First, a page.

and methods of observation. Some 64 exhibitors participated
in the conjointly organized Exhibition of Meteorological
Instruments, Related Equipment and Services (METEOREX
2005)—the largest such event in the world.
and accurate measurements
the Earth’s climatic system, its variability and change,
is only possible with homogeneous and accurate data measured
worldwide. Intercomparisons of the instruments that measure
the data are therefore essential.
initiated a new schedule of intercomparisons. The first took
place with 19 pairs of rainfall intensity gauges from 18
manufacturers in three laboratories in three countries.
intercomparison was of six radiosonde systems. Divided into
two groups, these were launched successively on 2 000 g
balloons at four successive launch times.
The results of
the tests are currently being analysed.
For more information, see: http://www.wmo.int/pages/prog/www/IMOP/IMOP-home.html
that atmospheric analyses and weather and climate products
are prepared and made available to Member countries in a
useful and cost-effective fashion.
WMO’s Global Data Processing and Forecasting System (GDPFS)
include the preparation of products derived from Numerical
Weather Prediction (NWP) systems for nowcasting (0-2 hours
ahead) up to long-range forecasts (1 month-2 years ahead).
tailored, value-added products are used for a wide range of
purposes such as marine and aviation safety and
environmental quality monitoring.
verifying the accuracy and reliability of products are
constantly under review for improving forecast product
quality. This has, on average, increased by two days over
the last 20 years.
new forecasting techniques by facilitating discussions and
organizing training so that developing countries may make
the best use of the new techniques and products available.
These include forecasts of risk and warnings of severe
information, see http://www.wmo.int/pages/prog/www/DPS/gdps.html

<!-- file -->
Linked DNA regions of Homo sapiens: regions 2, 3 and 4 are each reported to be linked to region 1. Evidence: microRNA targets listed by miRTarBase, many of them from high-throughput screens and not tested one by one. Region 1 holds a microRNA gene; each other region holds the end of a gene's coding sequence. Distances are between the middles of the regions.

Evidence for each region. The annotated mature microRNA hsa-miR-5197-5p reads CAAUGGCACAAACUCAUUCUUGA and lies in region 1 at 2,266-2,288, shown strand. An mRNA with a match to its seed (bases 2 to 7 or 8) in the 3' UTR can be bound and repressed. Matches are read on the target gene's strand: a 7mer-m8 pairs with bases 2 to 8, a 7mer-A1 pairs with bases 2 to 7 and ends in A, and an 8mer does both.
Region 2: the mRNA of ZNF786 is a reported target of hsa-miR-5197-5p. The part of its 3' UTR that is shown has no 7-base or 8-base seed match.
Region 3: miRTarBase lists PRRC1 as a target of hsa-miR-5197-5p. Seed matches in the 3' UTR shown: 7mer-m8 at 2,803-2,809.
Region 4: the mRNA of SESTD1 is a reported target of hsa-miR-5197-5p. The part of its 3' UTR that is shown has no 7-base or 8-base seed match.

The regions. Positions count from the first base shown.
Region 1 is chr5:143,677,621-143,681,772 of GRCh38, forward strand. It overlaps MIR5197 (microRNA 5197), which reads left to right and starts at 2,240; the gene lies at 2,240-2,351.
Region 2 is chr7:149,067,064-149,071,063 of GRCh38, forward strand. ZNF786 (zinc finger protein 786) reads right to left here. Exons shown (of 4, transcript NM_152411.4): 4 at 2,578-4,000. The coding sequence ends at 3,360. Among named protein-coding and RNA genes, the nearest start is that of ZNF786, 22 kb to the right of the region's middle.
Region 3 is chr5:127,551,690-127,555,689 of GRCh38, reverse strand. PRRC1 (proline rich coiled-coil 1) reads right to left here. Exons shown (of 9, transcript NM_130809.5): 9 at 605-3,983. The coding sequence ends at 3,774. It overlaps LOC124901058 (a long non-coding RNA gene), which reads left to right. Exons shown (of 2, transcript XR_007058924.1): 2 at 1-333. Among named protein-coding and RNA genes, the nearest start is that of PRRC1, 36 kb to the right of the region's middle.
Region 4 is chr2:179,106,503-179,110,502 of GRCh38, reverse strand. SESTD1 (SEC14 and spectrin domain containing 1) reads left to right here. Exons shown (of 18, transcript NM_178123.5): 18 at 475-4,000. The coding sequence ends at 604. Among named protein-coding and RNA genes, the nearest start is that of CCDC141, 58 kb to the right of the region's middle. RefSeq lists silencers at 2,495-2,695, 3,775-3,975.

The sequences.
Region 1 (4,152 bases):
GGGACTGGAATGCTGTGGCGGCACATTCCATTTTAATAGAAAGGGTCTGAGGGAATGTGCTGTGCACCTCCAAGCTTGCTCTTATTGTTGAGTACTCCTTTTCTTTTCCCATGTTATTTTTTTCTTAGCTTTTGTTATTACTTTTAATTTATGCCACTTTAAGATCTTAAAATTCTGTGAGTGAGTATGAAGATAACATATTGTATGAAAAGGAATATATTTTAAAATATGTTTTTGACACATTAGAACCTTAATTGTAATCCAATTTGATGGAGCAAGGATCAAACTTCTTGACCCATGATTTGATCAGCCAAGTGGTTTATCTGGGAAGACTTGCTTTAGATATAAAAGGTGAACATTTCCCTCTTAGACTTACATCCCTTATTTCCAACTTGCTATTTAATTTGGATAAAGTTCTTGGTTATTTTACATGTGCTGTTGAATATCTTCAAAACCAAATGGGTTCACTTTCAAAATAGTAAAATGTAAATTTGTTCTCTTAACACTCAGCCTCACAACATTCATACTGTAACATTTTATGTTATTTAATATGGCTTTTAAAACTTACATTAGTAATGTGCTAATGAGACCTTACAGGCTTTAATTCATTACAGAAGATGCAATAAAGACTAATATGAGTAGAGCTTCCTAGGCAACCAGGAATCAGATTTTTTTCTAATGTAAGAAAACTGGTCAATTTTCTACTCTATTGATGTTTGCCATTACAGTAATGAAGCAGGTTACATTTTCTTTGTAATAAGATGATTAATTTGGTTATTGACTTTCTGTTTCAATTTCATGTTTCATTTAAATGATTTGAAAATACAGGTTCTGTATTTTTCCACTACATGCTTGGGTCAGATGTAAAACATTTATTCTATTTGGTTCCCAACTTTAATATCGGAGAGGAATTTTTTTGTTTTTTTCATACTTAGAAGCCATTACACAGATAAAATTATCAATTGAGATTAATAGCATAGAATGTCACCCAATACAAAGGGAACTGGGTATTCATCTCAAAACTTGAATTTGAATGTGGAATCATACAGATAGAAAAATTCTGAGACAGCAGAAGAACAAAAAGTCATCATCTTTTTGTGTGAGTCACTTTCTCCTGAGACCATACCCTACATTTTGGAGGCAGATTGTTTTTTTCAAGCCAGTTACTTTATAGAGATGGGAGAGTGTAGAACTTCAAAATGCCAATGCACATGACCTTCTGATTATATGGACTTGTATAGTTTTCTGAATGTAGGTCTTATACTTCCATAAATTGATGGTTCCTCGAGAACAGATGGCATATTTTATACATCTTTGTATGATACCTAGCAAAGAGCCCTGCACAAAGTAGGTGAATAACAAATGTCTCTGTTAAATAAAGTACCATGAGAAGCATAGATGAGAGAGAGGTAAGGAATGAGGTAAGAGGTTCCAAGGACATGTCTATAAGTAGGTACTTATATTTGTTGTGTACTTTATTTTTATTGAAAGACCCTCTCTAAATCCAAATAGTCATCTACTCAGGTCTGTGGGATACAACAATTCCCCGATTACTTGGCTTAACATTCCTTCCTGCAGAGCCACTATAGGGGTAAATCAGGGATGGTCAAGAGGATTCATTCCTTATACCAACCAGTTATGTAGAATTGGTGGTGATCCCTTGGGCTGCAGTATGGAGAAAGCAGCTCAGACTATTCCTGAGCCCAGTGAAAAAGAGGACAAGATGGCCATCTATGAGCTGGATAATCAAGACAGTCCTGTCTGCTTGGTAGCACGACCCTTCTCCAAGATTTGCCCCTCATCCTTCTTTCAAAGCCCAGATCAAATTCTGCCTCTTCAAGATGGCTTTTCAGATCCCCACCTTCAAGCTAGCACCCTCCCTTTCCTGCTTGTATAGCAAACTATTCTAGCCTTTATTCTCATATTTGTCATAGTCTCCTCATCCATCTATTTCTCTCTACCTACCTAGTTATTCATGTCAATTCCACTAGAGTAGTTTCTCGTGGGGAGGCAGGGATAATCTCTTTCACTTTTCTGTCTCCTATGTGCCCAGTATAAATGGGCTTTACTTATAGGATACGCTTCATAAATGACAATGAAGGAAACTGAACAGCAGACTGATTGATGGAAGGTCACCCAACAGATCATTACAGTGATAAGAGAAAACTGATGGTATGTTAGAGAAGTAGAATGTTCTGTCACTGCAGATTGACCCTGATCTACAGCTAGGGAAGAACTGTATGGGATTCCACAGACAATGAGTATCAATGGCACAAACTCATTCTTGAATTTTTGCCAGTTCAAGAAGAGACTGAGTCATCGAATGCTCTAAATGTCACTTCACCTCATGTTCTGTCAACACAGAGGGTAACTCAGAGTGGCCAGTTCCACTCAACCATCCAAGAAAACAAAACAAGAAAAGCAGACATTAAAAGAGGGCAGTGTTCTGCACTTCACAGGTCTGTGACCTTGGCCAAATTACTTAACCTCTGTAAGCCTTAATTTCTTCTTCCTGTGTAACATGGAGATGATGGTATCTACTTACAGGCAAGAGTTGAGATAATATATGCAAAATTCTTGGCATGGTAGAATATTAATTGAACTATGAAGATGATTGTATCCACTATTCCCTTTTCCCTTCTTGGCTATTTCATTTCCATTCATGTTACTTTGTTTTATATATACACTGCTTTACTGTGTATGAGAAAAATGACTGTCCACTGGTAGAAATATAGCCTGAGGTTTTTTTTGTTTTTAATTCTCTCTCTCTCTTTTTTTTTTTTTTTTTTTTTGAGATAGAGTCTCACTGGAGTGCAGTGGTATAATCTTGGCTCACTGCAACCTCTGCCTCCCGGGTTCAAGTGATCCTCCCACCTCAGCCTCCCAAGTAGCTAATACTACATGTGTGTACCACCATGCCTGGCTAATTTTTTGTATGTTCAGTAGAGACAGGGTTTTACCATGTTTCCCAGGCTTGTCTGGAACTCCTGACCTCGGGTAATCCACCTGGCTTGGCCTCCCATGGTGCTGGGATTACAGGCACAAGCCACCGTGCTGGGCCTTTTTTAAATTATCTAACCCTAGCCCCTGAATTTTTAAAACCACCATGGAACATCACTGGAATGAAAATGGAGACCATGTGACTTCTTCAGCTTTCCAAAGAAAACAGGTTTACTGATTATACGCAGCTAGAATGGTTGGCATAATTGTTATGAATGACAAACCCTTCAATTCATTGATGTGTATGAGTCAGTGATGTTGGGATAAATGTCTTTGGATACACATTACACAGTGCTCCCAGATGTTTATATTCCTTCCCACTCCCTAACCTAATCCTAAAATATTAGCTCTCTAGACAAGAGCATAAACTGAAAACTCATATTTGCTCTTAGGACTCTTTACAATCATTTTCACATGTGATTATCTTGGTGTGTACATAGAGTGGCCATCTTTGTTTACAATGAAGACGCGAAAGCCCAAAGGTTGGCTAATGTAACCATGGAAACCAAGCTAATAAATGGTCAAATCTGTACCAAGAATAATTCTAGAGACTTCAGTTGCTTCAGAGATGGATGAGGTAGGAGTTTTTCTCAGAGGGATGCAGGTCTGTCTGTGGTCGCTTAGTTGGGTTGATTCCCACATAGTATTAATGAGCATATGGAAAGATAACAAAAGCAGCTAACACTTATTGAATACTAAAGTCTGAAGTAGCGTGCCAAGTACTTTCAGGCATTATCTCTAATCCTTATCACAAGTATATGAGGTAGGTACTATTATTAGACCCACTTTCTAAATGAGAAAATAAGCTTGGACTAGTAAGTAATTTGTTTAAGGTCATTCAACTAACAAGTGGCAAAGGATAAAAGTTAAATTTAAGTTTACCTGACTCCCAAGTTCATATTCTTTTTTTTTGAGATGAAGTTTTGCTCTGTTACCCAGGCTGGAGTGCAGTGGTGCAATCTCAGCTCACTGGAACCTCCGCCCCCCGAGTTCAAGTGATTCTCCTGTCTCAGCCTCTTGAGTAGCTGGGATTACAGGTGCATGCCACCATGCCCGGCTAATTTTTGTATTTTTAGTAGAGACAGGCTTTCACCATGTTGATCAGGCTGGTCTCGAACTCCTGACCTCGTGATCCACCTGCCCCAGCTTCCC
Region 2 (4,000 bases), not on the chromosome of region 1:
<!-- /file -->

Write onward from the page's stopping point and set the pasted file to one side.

and groundwater are not managed wisely, water will become an
even more limited and fragile resource than it is today.
Integrated water-resources management can help reconcile
conflicting uses of water and provide communities with the
opportunity to utilize their sometimes scarce water
WMO and the
National Meteorological and Hydrological Services have a
primordial role to play in water quantity and quality
assessment. Monitoring is the information backbone and
knowledge base for integrated water-resources management and
for building resilience in society against water-related
lack adequate water-monitoring programmes. WMO assists
countries in improving the availability and reliability of
water data for a wide range of uses.
information, see: http://www.wmo.int/pages/prog/hwrp/homs/homs_en.html
and Press Release No. 726
management in Kenya
Integrated Flood Management
(IFM) is flood management in the context of Integrated Water
As one of the leaders in
promulgating IFM as a means of attaining sustainable
socio-economic development, WMO has initiated a pilot
project to assist the Kenyan Ministry of Water and
Irrigation develop a Flood Management Strategy for the Lake
Work on the strategy was
carried out in close collaboration with a team of local
technicians and involved information gathering and
interaction with regional stakeholders and policy-makers.
The strategy covers all
rivers and sub-catchments in the Lake Victoria basin. The project was launched on 16 February.
For more information, see: